The success of the Yamuna floodplain project can be a template for other parts of India to replicate since most states in our country are either water scarce or have a water crisis. In addition, monsoons are becoming unpredictable due to climate change. It is therefore, the need of the hour, to look at environmentally sustainable ways to conserve and recharge water.

How ex-situ drainwater harvesting can utilized a previously ignored resource, recharge groundwater and clean the Yamuna #DelhiGovernance #AAPatWork

  1. Drain Water Harvesting- ex situ

Aim:

To (1) showcase that Drain water is an ignored resource that can be utilized

(2) Recharge of groundwater table

(3) Cleaning of Yamuna and

(4) Augmentation of Water supply

Methods used:

Electrocoagulation, UV Filtration, RO Filtration & Geotextile Tube bag. The Electro coagulation unit was set up by Alcantarilla Limpiar Equipo Pvt. Ltd while the RO system was set up by Green Technologies

Harvesting of Drain Water is done is done at Shahdara Link Drain (drain under I& FC Dept.) – Water flow is 18 MLD

Plant capacity: 10 kL

Project Location: P6, Ranney Well Near Akshardham, Delhi

Pilot Project of “ALETEC” based waste water treatment plant at Shahdara Link Drain

Impact Potential:

Initial estimates indicate that the pilot plant can augment around 4 MGD water supply for East Delhi. The whole process also reduces the pollutant load in the drain which in turn affects the helps in reducing the pollution in Yamuna River. Overall Drain Water Harvesting potential in Delhi is 700 MGD.

Sustainability: Solar Power can be deployed to bring down the operation expenditure.

Logic behind Drain Water Harvesting: Drain Water Harvesting can be done 365 days a year while Rain Water Harvesting can only be done for 15-20 days in a year given on an average Delhi receives only 700-800 mm rainfall for only 15-20 days.

Pros & Cons: Need less space (This plant takes only 9 sq mtr), can treat extremely poor-quality water, can treat heavy metal, phosphate and other pollutants but per kL cost is expensive than the natural system.

Drainwater Harvesting at Shahdara Link Drain #AAPatWork #DelhiGovernance #Innovation #Sustainability @ankit_delhii

Project Name: Drain Water Harvesting at Shahdara Link Drain (Water flow is 18 MLD)

Plant capacity = 10 kL

Project Location: P6, Ranney Well Near Akshardham, Delhi

Aim to: (1) Showcase that Drain water is an ignored resource that can be utilized (2) Recharge of groundwater table (3) Cleaning of Yamuna and (4) Augmentation of Water supply

Methods used: Electrocoagulation, UV Filtration, RO Filtration & Geotextile Tube bag

In this process, the electro-dissolution of sacrificial anodes, usually made of aluminum or iron, to the wastewater leads to the formation of hydrolysis products (hydroxo- metal species) that are effective in the destabilization of pollutants. The electrochemical reduction of water in the cathode produces hydrogen bubbles that can promote a soft turbulence in the system and bond with the pollutants, decreasing their relative specific weight. In addition, the generated hydrogen can be collected and used as fuel to produce energy. This treatment has been successfully introduced in removing suspended solids, dyes, heavy metals, arsenic, hardness, phosphate, fluoride, pesticides and natural organic matter from wastewater.

For the use of electrocoagulation, there are some advantages such as requiring only simple equipment, ease of operation, less treatment time, use of less or no chemicals, and smaller amount of sludge.

The Drain water is lifted from Shahdara Link Drain, passed through electrocoagulation, then settling chambers, then passed through Sand-Carbon Filter & Multi grade filter to achieve Horticulture grade water. For achieving groundwater recharge grade water, the horticulture grade water is passed through Ultraviolet filtration. For achieving drinking water grade, the groundwater recharge grade water is passed through RO filtration. The groundwater recharge grade water is then put into a pit (preferably a rainwater harvesting pit or a normal pit) for percolation into ground.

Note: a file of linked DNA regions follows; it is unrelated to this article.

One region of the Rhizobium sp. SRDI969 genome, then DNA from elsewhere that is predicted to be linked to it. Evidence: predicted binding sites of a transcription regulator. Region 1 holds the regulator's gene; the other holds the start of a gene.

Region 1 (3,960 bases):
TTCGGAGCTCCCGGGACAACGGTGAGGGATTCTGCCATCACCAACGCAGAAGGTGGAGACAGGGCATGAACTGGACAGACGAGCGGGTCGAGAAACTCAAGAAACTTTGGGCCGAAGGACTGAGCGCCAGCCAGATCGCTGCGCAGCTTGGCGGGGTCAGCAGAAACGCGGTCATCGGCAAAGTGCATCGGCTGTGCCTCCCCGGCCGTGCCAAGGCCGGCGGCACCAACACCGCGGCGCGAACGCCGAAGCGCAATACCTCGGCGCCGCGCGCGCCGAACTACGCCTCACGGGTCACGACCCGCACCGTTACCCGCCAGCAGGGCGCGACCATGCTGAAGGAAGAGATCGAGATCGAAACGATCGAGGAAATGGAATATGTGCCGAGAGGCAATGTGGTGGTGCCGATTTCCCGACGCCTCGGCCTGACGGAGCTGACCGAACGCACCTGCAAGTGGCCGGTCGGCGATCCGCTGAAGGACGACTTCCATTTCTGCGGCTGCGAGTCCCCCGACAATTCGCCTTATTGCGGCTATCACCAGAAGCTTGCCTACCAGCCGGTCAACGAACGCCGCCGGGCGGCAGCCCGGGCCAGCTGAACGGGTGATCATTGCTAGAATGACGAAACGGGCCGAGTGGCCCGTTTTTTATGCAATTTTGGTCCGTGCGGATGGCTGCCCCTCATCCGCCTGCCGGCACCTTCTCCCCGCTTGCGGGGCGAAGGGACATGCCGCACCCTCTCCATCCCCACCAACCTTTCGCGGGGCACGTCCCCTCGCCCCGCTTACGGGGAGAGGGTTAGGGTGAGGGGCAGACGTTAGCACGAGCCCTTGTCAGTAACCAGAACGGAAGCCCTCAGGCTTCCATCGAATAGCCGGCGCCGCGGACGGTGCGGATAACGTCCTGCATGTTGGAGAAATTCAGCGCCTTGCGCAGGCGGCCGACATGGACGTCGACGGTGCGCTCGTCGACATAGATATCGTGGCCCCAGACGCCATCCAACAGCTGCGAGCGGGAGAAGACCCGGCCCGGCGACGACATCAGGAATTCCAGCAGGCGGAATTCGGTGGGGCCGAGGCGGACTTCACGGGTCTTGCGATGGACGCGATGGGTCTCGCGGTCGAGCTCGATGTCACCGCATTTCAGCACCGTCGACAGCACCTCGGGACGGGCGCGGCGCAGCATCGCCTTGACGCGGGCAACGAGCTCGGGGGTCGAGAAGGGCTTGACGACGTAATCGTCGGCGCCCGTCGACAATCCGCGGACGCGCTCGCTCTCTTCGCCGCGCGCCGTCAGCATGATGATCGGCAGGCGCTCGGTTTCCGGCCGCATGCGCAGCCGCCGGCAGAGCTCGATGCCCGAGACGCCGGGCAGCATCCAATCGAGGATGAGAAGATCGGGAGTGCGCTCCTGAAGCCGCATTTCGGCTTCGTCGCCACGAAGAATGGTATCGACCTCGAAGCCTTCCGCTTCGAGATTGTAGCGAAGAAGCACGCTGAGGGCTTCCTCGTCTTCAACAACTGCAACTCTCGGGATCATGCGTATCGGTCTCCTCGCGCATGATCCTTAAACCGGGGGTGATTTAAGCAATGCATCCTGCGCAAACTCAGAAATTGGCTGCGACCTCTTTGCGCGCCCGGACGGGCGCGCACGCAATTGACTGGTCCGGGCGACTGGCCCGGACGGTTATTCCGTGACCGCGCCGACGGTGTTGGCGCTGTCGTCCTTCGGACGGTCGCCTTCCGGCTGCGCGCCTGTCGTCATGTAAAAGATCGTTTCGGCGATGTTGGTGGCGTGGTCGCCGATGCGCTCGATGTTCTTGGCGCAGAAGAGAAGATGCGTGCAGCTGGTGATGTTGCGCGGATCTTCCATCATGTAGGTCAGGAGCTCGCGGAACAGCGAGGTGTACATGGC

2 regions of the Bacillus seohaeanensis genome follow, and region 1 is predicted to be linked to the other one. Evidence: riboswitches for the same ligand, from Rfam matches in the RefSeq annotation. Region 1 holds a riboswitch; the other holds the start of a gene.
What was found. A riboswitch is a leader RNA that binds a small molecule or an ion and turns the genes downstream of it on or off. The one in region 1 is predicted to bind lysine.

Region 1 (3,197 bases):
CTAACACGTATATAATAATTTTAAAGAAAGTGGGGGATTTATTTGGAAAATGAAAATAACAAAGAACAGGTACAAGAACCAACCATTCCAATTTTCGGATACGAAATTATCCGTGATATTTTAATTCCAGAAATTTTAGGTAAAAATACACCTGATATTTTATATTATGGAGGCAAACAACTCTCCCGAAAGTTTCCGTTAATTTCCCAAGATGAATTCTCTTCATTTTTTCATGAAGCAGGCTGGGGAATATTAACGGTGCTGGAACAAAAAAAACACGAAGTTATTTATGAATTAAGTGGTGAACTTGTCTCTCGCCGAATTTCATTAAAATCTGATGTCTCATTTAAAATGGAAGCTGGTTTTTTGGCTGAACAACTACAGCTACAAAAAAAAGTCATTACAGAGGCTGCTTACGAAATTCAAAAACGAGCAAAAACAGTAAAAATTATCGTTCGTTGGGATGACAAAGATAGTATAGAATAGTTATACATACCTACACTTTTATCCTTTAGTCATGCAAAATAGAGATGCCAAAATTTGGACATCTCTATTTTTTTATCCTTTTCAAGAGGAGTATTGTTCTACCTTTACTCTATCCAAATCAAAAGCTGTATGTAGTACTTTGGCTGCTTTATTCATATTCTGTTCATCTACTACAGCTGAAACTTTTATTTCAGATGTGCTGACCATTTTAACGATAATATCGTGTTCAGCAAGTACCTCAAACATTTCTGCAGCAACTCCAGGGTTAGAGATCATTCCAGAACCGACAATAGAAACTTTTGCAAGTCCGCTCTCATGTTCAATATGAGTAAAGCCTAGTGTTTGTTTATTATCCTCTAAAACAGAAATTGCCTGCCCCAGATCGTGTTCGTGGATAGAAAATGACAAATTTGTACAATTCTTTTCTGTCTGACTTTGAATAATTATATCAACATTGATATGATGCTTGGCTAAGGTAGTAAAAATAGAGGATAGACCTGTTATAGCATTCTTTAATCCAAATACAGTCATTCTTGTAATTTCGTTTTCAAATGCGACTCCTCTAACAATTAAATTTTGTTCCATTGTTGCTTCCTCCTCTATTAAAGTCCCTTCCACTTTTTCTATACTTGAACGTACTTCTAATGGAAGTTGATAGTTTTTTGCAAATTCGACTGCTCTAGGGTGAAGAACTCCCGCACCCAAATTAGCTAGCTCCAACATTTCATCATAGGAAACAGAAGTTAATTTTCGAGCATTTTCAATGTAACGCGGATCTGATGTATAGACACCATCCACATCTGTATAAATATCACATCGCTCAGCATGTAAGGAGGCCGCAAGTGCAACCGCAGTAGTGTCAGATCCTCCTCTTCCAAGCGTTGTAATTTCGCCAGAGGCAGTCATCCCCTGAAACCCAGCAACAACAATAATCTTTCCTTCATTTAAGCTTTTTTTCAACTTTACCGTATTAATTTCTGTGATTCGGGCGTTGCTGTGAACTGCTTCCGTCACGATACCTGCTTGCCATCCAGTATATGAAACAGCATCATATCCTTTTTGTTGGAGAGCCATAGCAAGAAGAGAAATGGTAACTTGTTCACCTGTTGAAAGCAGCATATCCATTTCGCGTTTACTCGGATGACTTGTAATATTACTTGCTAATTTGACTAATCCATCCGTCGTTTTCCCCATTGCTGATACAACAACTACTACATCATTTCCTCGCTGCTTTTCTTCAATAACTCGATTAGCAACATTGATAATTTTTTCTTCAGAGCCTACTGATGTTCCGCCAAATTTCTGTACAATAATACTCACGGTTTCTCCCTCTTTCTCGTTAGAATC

1. EC Feed Pump

The water flowing in open drain is treated as source of inlet, media to be treated for the process. This drain water is lifted through a sewage submersible pump and is pumped to EC skid.

  1. EC Skid

The basic EC unit typically consists of an electrolytic cell with an anode and cathode metal electrodes connected externally to a DC power source and immersed in the solution to be treated. Iron and aluminum electrodes are the most extensively used metals for EC cells since these metals are available, non-toxic and proven to be reliable. Although EC is considered to be quite similar to Chemical Coagulation/Flocculation (CC/CF) in terms of the destabilization mechanism, it still differs from CC/CF in other aspects such as the side reactions occurring simultaneously at both electrodes.

During electrocoagulation, the most important chemical reactions involve the dissolution of metal cations at the anode and formation of hydroxyl ions and hydrogen gas at the cathode Fig.1,

 

In this process, the electro-dissolution of sacrificial anodes, usually made of aluminum or iron, to the wastewater leads to the formation of hydrolysis products (hydroxo- metal species) that are effective in the destabilization of pollutants. The electrochemical reduction of water in the cathode produces hydrogen bubbles that can promote a soft turbulence in the system and bond with the pollutants, decreasing their relative specific weight. In addition, the generated hydrogen can be collected and used as fuel to produce energy. This treatment has been successfully introduced in removing suspended solids, dyes, heavy metals, arsenic, hardness, phosphate, fluoride, pesticides and natural organic matter from wastewater.

For the use of electrocoagulation, there are some advantages such as requiring only simple equipment, ease of operation, less treatment time, use of less or no chemicals, and smaller amount of sludge.

The Drain water is lifted from Shahdara Link Drain, passed through electrocoagulation, then settling chambers, then passed through Sand-Carbon Filter & Multi grade filter to achieve Horticulture grade water. For achieving groundwater recharge grade water, the horticulture grade water is passed through Ultraviolet filtration. For achieving drinking water grade, the groundwater recharge grade water is passed through RO filtration. The groundwater recharge grade water is then put into a pit (preferably a rainwater harvesting pit or a normal pit) for percolation into ground.